|Connection Builder Class||The fully-qualified name of a class that implements the com.streambase.sb.adapter.common.jms.common. ConnectionBuilderInterface, responsible for creating and initializing JMS Connection objects. If this parameter is not specified, the operator's default implementation is used.|
|Custom Settings||An arbitrary string passed verbatim to the implementer of the CustomConnectionBuilder interface.|
A destination is a queue or a topic on a particular server.
Select a destination name in the Server and Destinations control, which puts the JMS Configuration Editor into its destination editing mode.
Use the Destination Overview section to specify a name for the selected destination, and its Destination Type, either Topic or Queue.
Use the Custom Converter Settings field to enter an
arbitrary string that is to be passed verbatim to the message converter specified in
the Consumer Options or Producer
Options section. Remember that the string you specify here will be stored in a
HOCON property in the
The Timestamp Format control is a drop-down list that
by default has a single entry,
This default format string is defined internally as
MM/dd/yyyy hh:mm:ss aa. To add your own timestamp
format entries to this drop-down list, use the Timestamp
Formats tab as described in Timestamp Formats Tab above.
The options in the Consumer Options section apply when the currently selected destination is used by a JMS Consumer or EMS Consumer operator.
The following table describes the Consumer Options section of each destination's configuration.
The mode used to acknowledge JMS messages for the selected destination.
Specifies how the currently selected destination translates messages into a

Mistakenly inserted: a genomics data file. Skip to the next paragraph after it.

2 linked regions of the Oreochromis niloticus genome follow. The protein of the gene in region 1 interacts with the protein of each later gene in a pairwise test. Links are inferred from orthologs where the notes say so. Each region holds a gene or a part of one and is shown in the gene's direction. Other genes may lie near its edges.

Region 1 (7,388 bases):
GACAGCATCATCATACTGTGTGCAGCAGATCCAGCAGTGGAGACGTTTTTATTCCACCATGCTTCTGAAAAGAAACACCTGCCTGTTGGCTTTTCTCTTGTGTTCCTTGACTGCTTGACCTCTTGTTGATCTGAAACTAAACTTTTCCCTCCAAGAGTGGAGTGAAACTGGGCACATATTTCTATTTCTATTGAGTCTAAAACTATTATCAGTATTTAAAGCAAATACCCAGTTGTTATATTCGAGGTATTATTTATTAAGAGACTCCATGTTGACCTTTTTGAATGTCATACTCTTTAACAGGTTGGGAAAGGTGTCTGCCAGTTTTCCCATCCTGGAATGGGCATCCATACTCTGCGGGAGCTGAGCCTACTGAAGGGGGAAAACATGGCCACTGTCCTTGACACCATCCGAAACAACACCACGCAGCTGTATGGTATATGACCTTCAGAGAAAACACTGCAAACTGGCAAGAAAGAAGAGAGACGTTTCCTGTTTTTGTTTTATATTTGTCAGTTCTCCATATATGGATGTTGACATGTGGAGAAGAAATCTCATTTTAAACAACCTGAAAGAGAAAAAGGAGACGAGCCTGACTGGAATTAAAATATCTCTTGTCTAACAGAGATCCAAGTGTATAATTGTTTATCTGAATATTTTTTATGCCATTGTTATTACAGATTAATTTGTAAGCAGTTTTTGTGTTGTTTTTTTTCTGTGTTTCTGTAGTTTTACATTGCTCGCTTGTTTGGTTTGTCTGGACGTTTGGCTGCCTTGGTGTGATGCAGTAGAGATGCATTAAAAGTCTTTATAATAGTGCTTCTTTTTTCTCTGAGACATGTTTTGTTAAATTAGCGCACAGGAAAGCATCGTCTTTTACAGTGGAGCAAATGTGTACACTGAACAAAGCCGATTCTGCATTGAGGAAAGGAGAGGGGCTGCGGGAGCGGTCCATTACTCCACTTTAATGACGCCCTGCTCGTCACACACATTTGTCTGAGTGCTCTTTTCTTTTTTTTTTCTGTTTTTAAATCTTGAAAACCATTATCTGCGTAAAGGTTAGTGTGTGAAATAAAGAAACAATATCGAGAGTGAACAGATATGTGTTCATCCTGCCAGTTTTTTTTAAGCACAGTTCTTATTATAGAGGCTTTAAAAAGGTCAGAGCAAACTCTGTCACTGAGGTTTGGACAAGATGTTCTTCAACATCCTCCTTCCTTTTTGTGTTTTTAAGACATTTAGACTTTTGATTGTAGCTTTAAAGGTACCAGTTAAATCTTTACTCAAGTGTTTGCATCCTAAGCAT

tuple. Four predefined message translation types are supported:
|Message Selector||The message selector expression (if any) to use for this destination.|
|Delivery Time Field||The field in the StreamBase tuple that will be marked with a message's delivery time.|
The options in the Producer Options section apply when the currently selected destination is used by a JMS Producer or EMS Producer operator.
The following table describes the Producer Options section of each destination's configuration.
Specifies how the currently selected destination translates tuples into JMS
messages. Four predefined message translation types are supported:
Messages from JMS Producer operators can be delivered via either of two
|Time-To-Live (ms)||Specifies the number of milliseconds to wait after a message is published before destroying the message if it is not yet delivered. The default is zero.|
|Message Priority (0-9)||Specifies the urgency of a message, from 0 (lowest) to 9 (highest). The JMS Provider tries to deliver higher-priority messages before lower-priority ones, but this is not guaranteed. The default setting is 4.|
|Disable Message ID||A JMS provider may be able to reduce message overhead when given a hint that a client does not use message IDs. Select this check box if your fragment design ignores IDs.|
|Disable Message Timestamp||A JMS provider may be able to reduce message overhead when given a hint that a client does not use timestamps. Select this check box if your fragment design ignores timestamps.|